Healthy Solutions for the Low Carbon Economy takes a critical look at the potential unintended consequences of using tar sands, shale oil, coal with carbon dioxide capture and storage, biofuels and nuclear energy, while presenting a positive vision for smart grids with renewable sources, green buildings, smart urban growth, and hybrids of power generation for mobile and stationary systems.
This report examines the suite of energy choices available - the "stabilization wedges" - through the health and environmental lens. It is intended to complement assessments of their technological and economic feasibilities.
The methodologies advanced are: 1. Assessing the net energy balance; and 2. Conducting a life cycle analysis of the potential health, ecological and economic consequences of proposed technologies and practices.
Exploring the potential consequences of new technologies can help separate safe solutions to scale up today, from those warranting further research before widespread adoption.
This report draws on precautionary tales passed down by the insurance sector; namely the "long tails" of decades of health, liability and insurance costs from asbestos, tobacco, lead and industrial toxins. The potential risks of mercury released during accidents and disposal of compact fluorescent light bulbs (vs. light-emitting diodes) is a current demonstration of the potential economic ramifications of inadequately assessing health and safety concerns. This report describes the potential side effects of using oil sands, shale oil and biomass to produce liquid fuels for transport; coal combustion with CO2 capture and storage; and nuclear fission. It also provides a positive vision of intelligent grids, green buildings, smart growth and hybrids of clean power generation technologies in mobile and stationary systems.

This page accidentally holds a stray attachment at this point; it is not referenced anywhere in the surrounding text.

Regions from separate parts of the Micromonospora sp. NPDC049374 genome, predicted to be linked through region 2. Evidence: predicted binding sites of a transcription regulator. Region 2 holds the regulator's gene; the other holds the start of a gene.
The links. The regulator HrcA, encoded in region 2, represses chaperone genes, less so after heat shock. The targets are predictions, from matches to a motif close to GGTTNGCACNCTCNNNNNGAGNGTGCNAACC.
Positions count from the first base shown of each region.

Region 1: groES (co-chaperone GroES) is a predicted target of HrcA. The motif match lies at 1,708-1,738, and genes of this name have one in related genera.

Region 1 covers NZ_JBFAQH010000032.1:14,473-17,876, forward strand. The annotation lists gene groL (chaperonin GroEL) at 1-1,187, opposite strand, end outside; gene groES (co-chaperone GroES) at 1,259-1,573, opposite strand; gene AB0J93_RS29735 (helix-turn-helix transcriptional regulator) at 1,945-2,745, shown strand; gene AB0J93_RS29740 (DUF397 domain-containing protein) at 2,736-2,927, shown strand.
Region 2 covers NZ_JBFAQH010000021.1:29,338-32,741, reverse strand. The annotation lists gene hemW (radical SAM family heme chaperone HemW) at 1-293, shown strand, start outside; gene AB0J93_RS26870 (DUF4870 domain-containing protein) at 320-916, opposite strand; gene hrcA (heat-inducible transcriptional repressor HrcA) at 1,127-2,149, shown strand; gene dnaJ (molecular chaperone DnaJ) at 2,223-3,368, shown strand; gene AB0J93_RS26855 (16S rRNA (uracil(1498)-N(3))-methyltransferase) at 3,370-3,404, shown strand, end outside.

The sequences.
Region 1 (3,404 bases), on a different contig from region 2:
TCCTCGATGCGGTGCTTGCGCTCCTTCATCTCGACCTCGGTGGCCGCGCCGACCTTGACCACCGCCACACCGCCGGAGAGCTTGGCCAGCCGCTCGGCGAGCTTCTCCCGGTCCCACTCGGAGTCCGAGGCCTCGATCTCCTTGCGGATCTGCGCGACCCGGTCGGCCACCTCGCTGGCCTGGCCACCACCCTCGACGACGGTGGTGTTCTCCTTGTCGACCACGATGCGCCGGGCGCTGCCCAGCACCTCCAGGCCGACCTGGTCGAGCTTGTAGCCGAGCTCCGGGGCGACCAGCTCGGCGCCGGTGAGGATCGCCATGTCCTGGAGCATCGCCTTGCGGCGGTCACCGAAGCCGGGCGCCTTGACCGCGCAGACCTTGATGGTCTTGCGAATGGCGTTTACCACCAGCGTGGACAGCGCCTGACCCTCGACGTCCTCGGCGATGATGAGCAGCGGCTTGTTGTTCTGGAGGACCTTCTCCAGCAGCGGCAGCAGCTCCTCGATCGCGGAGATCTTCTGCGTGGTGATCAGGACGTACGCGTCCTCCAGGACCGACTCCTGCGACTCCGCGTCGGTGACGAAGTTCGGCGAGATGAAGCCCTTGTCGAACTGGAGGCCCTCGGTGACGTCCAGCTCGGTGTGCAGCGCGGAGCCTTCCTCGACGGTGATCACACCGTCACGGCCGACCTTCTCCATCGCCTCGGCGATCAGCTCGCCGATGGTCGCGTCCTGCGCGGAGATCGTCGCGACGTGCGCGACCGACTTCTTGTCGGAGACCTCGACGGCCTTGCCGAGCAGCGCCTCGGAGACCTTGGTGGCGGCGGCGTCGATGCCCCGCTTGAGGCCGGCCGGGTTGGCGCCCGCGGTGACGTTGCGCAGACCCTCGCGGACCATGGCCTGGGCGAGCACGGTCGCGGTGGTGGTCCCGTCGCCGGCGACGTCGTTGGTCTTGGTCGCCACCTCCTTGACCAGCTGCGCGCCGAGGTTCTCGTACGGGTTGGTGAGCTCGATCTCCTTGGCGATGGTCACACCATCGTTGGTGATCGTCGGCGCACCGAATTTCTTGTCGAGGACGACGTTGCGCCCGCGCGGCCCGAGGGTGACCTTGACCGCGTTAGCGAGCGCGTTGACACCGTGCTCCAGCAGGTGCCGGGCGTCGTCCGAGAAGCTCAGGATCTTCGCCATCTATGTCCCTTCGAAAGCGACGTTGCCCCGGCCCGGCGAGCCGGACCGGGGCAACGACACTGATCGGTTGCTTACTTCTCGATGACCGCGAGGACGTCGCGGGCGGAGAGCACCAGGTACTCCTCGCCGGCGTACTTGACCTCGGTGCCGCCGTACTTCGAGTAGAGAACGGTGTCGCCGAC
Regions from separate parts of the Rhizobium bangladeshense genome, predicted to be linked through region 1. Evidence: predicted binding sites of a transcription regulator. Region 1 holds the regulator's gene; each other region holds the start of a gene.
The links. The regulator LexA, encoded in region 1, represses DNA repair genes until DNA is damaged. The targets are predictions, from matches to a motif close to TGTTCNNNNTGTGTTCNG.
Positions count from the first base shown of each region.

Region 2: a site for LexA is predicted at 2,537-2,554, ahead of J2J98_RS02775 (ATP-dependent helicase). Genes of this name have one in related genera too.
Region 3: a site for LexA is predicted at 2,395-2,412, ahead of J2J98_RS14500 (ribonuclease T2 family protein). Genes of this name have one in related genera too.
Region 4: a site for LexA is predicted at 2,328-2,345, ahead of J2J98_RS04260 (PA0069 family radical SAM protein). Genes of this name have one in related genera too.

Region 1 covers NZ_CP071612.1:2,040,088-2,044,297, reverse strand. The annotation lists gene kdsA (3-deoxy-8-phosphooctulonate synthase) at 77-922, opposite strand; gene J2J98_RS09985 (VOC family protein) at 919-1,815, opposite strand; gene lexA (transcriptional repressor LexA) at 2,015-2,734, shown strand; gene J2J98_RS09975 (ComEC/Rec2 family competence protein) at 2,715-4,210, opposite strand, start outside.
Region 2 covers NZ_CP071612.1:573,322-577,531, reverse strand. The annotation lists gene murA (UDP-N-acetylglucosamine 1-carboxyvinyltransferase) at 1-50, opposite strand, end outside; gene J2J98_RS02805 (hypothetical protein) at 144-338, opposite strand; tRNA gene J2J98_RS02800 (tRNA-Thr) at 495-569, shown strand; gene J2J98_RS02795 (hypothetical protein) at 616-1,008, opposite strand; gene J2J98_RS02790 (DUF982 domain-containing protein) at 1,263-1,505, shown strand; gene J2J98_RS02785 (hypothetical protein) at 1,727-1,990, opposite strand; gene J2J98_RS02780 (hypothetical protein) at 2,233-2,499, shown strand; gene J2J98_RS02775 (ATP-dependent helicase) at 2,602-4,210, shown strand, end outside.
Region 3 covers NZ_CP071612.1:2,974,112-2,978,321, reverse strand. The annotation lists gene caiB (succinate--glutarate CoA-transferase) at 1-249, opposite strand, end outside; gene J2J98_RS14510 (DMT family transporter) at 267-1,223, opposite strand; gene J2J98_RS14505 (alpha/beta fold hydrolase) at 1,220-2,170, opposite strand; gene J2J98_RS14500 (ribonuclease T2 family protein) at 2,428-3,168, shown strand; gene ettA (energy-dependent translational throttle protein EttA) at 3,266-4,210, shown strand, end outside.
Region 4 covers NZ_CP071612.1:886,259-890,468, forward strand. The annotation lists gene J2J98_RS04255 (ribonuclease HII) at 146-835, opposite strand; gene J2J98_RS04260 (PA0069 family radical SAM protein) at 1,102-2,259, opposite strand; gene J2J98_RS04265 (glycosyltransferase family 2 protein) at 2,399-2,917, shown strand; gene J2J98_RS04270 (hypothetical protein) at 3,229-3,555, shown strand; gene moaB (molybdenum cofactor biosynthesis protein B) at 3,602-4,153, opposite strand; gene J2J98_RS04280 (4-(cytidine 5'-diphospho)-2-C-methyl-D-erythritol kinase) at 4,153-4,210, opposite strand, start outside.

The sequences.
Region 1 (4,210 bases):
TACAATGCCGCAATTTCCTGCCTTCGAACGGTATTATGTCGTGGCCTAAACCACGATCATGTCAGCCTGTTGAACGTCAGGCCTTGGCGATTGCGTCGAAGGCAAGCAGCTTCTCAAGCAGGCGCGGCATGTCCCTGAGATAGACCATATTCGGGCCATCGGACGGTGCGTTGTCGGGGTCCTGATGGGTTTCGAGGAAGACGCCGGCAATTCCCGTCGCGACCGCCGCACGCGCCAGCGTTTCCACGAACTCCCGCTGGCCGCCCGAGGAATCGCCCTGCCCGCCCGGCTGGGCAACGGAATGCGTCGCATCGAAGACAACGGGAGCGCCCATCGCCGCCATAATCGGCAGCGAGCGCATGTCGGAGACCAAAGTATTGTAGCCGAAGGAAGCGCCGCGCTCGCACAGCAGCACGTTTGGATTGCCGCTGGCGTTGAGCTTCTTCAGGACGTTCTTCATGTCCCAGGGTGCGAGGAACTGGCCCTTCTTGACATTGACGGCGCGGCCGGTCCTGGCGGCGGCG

While broad in scope, these guidelines are not exhaustive, given the accelerating pace of innovation and the need to control emissions of all greenhouse gases. The report pinpoints key private sector financial instruments and addresses the financial architecture needed to enable large-scale shifts in private investments. It highlights the need for a substantial global fund for adaptation and mitigation.
We hope these guidelines help investors, insurers and policymakers make well-informed decisions regarding our future energy system. Weaning society from fossil fuels is the highest priority, given their manifold health, ecological and social costs. We believe that comprehensive, bold, yet careful, planning can support a path that optimizes adaptation and mitigation, maximizes co-benefits and minimizes the unintended consequences for health and the global environment.